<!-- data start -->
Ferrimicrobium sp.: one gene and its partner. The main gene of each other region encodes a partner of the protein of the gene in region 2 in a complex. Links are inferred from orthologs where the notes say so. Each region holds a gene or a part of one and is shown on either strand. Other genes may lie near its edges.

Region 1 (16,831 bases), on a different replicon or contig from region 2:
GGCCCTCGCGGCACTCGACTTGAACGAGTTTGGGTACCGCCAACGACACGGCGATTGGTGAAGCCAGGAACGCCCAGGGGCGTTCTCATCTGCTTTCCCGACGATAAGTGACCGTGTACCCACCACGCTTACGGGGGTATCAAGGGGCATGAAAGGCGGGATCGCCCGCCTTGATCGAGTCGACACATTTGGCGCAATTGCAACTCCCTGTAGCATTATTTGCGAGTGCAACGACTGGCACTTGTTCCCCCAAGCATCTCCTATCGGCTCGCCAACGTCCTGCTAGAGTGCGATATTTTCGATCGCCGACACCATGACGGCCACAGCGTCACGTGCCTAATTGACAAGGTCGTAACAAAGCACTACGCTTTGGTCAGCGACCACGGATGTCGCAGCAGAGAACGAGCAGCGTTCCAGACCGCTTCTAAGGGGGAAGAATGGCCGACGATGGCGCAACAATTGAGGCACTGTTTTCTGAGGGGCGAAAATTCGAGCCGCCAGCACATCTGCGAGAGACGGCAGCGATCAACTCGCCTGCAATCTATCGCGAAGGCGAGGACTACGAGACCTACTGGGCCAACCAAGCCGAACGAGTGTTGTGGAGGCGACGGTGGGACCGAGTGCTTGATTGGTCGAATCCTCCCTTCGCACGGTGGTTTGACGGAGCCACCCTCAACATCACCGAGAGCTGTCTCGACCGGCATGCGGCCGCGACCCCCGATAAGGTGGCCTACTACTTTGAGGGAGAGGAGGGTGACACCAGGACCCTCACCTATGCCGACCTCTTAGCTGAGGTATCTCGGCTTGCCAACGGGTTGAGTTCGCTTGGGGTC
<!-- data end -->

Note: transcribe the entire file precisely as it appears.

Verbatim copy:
Ferrimicrobium sp.: one gene and its partner. The main gene of each other region encodes a partner of the protein of the gene in region 2 in a complex. Links are inferred from orthologs where the notes say so. Each region holds a gene or a part of one and is shown on either strand. Other genes may lie near its edges.

Region 1 (16,831 bases), on a different replicon or contig from region 2:
GGCCCTCGCGGCACTCGACTTGAACGAGTTTGGGTACCGCCAACGACACGGCGATTGGTGAAGCCAGGAACGCCCAGGGGCGTTCTCATCTGCTTTCCCGACGATAAGTGACCGTGTACCCACCACGCTTACGGGGGTATCAAGGGGCATGAAAGGCGGGATCGCCCGCCTTGATCGAGTCGACACATTTGGCGCAATTGCAACTCCCTGTAGCATTATTTGCGAGTGCAACGACTGGCACTTGTTCCCCCAAGCATCTCCTATCGGCTCGCCAACGTCCTGCTAGAGTGCGATATTTTCGATCGCCGACACCATGACGGCCACAGCGTCACGTGCCTAATTGACAAGGTCGTAACAAAGCACTACGCTTTGGTCAGCGACCACGGATGTCGCAGCAGAGAACGAGCAGCGTTCCAGACCGCTTCTAAGGGGGAAGAATGGCCGACGATGGCGCAACAATTGAGGCACTGTTTTCTGAGGGGCGAAAATTCGAGCCGCCAGCACATCTGCGAGAGACGGCAGCGATCAACTCGCCTGCAATCTATCGCGAAGGCGAGGACTACGAGACCTACTGGGCCAACCAAGCCGAACGAGTGTTGTGGAGGCGACGGTGGGACCGAGTGCTTGATTGGTCGAATCCTCCCTTCGCACGGTGGTTTGACGGAGCCACCCTCAACATCACCGAGAGCTGTCTCGACCGGCATGCGGCCGCGACCCCCGATAAGGTGGCCTACTACTTTGAGGGAGAGGAGGGTGACACCAGGACCCTCACCTATGCCGACCTCTTAGCTGAGGTATCTCGGCTTGCCAACGGGTTGAGTTCGCTTGGGGTC